The Conformist View large image
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Film Details

Directed by: Bernardo Bertolucci

Produced: 1970

Countries & Regions: France, Italy

DVD Details

Certificate: 15

Studio: Arrow Films

Length: 113 mins

Format: DVD

Region: Region 2

Released: 1 October 2012

Cat No: FCD709

Extras:
Interactive Menu

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The Conformist

Cast: Jean-Louis Trintignant , Gastone Moschin , Stefania Sandrelli , Dominique Sanda , Enzo Tarascio , Pierre Clementi , Giuseppe Addobbati , Jose Quaglio , Fosco Giachetti , Yvonne Sanson , Milly

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Bernardo Bertolucci directs this powerful psychological thriller, considered by many to be his masterpiece. Jean-Louis Trintignant stars... Read More

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Bernardo Bertolucci directs this powerful psychological thriller, considered by many to be his masterpiece. Jean-Louis Trintignant stars as Marcello Clerici, a weak-willed young Italian who, owing in part to the torment of his repressed homosexuality, is desperate to appear normal to the outside world. To this end, he joins Mussolini’s fascist party as an undercover agent and undertakes to assassinate his former university professor (Enzo Tarascio), a left-wing political dissident who has fled fascist Italy for Paris. Arriving in Paris to carry out his deadly assignment while on honeymoon with his bride Giulia (Stefania Sandrelli), Marcello discovers that the professor is now married to the dangerously seductive Anna (Dominique Sanda), whose unfettered bohemianism and bisexuality hypnotise him even as they throw his own pallid conformism into stark relief.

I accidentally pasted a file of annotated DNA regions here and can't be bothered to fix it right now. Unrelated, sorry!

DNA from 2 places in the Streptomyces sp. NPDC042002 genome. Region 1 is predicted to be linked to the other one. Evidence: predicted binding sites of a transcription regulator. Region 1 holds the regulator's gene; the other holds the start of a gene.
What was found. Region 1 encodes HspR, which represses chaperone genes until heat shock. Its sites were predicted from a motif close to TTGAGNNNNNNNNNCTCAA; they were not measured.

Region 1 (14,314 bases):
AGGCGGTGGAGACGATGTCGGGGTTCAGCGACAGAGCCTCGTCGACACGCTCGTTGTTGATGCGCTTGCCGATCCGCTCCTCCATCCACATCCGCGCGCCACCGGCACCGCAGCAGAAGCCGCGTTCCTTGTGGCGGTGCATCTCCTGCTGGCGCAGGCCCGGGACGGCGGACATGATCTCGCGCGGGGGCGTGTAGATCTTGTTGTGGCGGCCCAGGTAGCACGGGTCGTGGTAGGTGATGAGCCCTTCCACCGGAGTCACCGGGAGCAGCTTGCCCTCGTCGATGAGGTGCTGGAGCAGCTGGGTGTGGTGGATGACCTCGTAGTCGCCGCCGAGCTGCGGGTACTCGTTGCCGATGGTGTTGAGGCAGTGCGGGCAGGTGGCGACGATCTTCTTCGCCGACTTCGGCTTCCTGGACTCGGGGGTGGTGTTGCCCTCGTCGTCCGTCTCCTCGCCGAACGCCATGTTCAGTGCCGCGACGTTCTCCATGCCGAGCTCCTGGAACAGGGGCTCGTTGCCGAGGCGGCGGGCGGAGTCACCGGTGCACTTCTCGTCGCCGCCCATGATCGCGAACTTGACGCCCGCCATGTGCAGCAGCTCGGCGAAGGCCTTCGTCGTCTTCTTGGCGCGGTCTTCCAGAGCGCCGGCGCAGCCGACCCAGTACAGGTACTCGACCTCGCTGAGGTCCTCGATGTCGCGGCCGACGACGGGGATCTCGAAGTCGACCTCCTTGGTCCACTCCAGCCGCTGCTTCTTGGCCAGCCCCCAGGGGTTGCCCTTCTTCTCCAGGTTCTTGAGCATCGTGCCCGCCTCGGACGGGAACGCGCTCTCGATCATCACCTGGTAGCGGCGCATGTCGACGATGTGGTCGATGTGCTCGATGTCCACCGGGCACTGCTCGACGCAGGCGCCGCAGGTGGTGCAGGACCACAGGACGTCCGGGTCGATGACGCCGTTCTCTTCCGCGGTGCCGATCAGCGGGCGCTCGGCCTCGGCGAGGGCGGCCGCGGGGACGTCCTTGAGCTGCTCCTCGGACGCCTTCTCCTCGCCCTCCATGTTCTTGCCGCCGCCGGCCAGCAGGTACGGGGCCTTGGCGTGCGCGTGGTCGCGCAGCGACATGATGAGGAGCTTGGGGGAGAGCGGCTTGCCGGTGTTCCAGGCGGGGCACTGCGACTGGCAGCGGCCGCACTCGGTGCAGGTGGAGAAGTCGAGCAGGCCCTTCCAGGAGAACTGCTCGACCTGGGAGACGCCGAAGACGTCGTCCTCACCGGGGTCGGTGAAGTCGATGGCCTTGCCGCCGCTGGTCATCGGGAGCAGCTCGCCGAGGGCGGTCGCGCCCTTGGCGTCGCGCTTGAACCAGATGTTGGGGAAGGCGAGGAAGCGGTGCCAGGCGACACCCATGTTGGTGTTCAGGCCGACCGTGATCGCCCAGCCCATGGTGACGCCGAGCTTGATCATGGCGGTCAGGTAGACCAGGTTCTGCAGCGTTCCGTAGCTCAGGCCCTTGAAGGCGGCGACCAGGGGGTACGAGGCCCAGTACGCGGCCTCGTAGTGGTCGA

Although his previous work had earned him a certain reputation, it was with The Conformist that Bernardo Bertolucci became a truly great director. Early promise had matured into genuine mastery. For the first time, he fully assimilated his impulses and influences, creating a work that can truthfully be described as a masterpiece.

It’s a film charged with Bertolucci’s concerns: sex, psychology, politics and cinema. Young Marcello Clerici (Jean-Louis Trintignant) was molested by the family chauffeur; he grows up desperate to erase the shame and does so by rigid conformity. Further embarrassed by his father’s reputation (the old man is incarcerated in an asylum), Clerici falls in behind Mussolini as he goose-steps into power.

With his marriage to a good bourgeois woman his conformity seems absolute, but the mask doesn’t fit as well as he hoped. The government orders him to spend his honeymoon in Paris, and to mix his pleasure with business by murdering one of his former professors, an outspoken critic of the Italian state. It is a task complicated by the feelings he develops for the professor’s wife and, perhaps, a twinge of revulsion. So, Italy’s moral collapse is embodied by a weak man who wants to appear strong. It might be instructive to compare The Conformist with Pasolini’s Salò, which also depicts the barbarity of the fascist state in terms of sexual aberration, albeit by observing animalistic indulgence rather than repression.

The Conformist is one of the most sumptuous films ever made, with the whole film consciously parallelling Hollywood glamour and the fascist aesthetic. Bertolucci and production designer Ferdinando Scarfiotti contrast the monochrome Clerici with striking art deco settings, while cinematographer Vittorio Storaro marries freewheeling new wave camera choreography to the kaleidoscopic lighting of an MGM musical.

The film was made at the very height of Bertolucci’s powers, in a dazzling year in which he also produced The Spider’s Stratagem. He would produce other remarkable films: all are worth owning. The Conformist, however, is essential.

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